British History: Impacts on the EnvironmentJuly 18, 2023
After an eventful day of sightseeing, scavenger hunting, and distinctively British experiences, our second day of UK programming saw us take a trip to London’s fantastic Docklands and Transportation Museums. Each of these institutions holds an extensive overview of the trade, industry, and transportation that shaped both the British Empire and countries across the world. This day was equally fun as it was informative, providing a plethora of information about the history of urban transportation and the vast social and environmental consequences of British colonization and industrialization.
Our first stop was the Docklands Museum, nestled in Canary Wharf, now one of the world’s primary financial centers, in a repurposed warehouse of the West India Docks dating back to 1802. As we took the elevator to the beginning of the exhibitions, we were transported back in time to the height of London’s dock operations, the beating heart of the British Empire. Model equipment, sailors, and even a startling mummified cat provided a look into 19th-century dock operations and working conditions. The logistics behind how massive amounts of goods were loaded and unloaded with little technical help were fascinating and brought perspective to the scale of worldwide trade and globalization during this period. Later on, the museum even had walk-through sets and actors that recreated the life of a British sailor. The rest of the exhibits took a different tone, discussing Britain’s legacy of cash crops, exploitation of native populations, and the triangular slave trade. Immersive displays and detailed descriptions discussed the appalling atrocities and injustices the British built their wealth upon. Most know of the lasting, devastating effects slavery had in Africa and across the globe, but the exhibits truly immersed us in history, broadening our perceptions. British industrialization was both socially and environmentally unsustainable, setting a standard that has led to many of our world’s current crises. Considering this context and the inequalities it caused will be crucial to form environmental justice efforts that address longstanding issues to create a more sustainable, equitable future.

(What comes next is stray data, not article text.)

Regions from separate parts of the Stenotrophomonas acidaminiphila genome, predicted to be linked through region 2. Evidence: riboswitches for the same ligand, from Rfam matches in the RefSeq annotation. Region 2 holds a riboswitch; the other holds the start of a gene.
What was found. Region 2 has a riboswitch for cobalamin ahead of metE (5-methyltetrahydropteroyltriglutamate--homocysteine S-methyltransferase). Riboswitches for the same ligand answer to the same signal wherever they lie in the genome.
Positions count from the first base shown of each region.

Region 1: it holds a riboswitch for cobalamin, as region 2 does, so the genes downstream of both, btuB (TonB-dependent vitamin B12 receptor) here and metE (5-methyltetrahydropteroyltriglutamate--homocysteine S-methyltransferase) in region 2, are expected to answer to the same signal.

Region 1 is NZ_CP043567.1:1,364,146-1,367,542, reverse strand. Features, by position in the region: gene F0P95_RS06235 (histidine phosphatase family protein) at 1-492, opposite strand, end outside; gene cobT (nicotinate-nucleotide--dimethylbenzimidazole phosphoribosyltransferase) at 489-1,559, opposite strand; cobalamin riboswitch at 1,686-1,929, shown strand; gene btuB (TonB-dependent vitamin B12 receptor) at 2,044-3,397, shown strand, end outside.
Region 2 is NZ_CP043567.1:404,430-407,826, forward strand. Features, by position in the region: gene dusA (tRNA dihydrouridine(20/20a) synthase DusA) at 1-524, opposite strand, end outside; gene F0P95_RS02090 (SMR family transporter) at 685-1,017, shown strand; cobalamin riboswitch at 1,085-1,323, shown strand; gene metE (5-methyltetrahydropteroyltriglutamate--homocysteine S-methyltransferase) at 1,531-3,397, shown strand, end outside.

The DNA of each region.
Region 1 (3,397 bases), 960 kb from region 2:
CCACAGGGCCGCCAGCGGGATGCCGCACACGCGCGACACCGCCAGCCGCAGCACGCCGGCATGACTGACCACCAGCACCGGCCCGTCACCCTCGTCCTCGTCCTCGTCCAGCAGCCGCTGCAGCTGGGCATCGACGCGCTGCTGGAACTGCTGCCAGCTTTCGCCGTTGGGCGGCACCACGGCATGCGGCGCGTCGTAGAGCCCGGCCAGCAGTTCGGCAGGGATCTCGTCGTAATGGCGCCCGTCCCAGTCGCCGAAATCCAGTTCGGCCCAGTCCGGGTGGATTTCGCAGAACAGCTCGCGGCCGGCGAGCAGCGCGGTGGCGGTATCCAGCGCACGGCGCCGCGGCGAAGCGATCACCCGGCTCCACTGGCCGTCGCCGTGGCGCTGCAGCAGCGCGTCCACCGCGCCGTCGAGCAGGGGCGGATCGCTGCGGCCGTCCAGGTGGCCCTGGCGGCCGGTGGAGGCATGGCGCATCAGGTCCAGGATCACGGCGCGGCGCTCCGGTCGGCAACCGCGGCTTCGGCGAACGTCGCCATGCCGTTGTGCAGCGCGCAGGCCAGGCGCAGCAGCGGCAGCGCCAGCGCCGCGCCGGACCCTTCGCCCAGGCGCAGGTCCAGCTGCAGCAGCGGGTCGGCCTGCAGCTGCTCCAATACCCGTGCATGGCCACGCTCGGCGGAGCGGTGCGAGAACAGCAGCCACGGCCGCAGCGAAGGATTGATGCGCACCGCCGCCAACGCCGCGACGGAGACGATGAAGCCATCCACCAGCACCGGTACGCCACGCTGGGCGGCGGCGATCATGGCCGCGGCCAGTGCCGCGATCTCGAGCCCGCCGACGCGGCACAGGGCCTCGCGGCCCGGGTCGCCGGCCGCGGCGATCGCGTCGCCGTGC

For lunch, we got the chance to explore London’s beautiful Covent Garden market before heading to the adjacent Transportation Museum. London is iconic for its public transportation system, and it adds insightful examples to our program’s overview of urban mobility. The museum used descriptions, visuals, and countless original buses, trains, taxis, and memorabilia to tell the story of London’s hundreds of years of transportation innovation. Lucky for us, we had UNC alum Audrey Bowerman with us to guide us and provide anecdotes from her years working on mobility in London. The world has come a long way from the horse and carriage, and the museum showed every step of the process. Connecting the entire city with fluid, comprehensive intermodal transportation took decades, but allowed for many learned lessons. Although a lot of cities have surpassed the UK system, this museum still provided amazing examples of quality transportation infrastructure. Most large cities and metropolitan areas in the US lack quality transportation, and this museum taught us much about the key techniques to secure accessible, effective urban mobility.
These museums embody the role that history plays in society. Their accessible, well-designed, and entertaining exhibits showcase what we must learn and respond to from England’s history. From battling enuring injustices to revolutionizing US urban transportation infrastructure, there is plenty of opportunity for each of us to do our part in making the world a more sustainable place.
About the Author
This article was written by Kyle Daniels, Class of 2026, majoring in Environmental Science and Economics